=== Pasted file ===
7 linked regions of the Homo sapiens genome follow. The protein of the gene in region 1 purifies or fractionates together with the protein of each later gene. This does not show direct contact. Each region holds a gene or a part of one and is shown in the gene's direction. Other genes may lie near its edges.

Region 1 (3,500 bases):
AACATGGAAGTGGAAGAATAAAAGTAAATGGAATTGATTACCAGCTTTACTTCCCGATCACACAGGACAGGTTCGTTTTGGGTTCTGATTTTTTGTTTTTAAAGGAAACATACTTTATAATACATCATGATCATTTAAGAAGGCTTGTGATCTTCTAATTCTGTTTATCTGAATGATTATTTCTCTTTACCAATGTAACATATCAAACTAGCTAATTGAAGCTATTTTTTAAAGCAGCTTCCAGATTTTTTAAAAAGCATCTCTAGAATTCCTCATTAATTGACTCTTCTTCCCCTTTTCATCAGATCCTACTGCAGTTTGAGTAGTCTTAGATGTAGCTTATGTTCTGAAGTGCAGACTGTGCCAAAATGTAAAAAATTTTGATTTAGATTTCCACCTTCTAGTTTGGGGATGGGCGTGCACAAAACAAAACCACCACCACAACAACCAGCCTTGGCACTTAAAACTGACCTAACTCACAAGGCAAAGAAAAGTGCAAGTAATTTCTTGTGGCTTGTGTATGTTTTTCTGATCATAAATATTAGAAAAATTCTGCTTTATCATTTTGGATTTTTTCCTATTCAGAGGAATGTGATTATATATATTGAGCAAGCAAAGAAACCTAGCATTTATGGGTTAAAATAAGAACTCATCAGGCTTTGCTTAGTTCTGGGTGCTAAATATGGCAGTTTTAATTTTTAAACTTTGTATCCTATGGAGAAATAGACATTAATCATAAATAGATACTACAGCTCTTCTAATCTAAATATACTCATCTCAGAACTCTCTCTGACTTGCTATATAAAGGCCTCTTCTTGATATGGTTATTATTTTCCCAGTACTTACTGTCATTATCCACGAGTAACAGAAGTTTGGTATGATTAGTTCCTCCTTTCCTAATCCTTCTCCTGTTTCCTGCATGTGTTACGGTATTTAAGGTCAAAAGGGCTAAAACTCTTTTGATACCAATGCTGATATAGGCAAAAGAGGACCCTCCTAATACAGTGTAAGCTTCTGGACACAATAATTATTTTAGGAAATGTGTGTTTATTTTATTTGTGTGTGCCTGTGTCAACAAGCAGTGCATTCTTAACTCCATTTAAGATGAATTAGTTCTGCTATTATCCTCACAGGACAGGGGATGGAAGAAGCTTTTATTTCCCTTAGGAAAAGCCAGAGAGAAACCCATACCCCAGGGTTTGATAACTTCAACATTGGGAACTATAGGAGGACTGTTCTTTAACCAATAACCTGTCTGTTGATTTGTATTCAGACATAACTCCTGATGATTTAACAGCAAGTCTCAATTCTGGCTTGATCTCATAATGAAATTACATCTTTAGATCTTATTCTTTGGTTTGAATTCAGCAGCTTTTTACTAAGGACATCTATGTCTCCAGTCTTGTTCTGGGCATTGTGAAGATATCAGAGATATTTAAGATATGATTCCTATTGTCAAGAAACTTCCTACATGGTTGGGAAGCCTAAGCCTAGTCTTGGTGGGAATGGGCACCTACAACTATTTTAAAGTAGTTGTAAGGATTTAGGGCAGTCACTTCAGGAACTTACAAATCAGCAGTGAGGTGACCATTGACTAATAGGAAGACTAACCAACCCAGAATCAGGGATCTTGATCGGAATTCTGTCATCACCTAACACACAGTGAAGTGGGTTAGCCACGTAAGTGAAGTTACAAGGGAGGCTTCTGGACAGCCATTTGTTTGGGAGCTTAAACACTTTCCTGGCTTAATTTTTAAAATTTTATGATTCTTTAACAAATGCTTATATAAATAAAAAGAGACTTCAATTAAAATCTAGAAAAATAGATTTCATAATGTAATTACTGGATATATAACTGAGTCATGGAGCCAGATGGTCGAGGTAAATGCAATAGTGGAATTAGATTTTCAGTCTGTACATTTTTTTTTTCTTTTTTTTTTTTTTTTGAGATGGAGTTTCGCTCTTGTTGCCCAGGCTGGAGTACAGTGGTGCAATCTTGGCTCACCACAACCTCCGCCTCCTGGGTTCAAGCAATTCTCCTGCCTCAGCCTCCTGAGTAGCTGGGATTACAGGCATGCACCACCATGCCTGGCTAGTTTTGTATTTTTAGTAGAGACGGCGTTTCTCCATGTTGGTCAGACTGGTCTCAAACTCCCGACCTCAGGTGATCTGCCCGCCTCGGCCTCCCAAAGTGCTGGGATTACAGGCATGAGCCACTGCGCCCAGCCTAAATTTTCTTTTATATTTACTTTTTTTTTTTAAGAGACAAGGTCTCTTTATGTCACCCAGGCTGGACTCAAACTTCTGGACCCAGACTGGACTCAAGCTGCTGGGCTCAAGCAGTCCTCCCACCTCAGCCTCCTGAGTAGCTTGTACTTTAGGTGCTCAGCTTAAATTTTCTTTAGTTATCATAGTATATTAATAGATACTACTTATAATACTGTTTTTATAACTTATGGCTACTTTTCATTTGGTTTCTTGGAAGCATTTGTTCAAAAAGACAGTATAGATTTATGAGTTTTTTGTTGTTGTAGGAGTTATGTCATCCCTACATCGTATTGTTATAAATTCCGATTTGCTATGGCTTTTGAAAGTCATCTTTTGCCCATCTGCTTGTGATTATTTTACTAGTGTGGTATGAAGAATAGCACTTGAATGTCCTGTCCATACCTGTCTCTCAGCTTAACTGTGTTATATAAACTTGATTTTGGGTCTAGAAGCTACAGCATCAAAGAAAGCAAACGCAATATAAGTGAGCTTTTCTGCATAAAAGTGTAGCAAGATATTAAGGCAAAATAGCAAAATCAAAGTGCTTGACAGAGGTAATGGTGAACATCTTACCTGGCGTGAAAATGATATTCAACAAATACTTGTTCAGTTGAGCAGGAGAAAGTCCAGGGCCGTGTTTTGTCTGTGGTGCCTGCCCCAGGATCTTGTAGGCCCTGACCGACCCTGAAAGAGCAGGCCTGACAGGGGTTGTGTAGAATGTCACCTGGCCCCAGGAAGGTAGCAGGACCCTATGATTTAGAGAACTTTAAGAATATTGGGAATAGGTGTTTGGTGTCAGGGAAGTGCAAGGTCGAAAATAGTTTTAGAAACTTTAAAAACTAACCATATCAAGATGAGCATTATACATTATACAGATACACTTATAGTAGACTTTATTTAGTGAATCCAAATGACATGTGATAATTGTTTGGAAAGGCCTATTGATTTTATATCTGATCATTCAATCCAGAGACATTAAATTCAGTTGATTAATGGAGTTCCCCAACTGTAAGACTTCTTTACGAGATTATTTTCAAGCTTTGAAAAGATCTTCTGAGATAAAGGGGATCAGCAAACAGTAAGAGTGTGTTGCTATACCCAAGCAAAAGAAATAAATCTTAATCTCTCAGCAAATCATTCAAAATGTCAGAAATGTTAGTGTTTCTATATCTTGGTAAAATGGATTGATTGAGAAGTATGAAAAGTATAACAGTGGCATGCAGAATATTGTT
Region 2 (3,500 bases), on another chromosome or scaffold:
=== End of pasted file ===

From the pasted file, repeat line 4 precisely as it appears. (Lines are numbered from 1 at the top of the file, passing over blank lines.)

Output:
Region 2 (3,500 bases), on another chromosome or scaffold: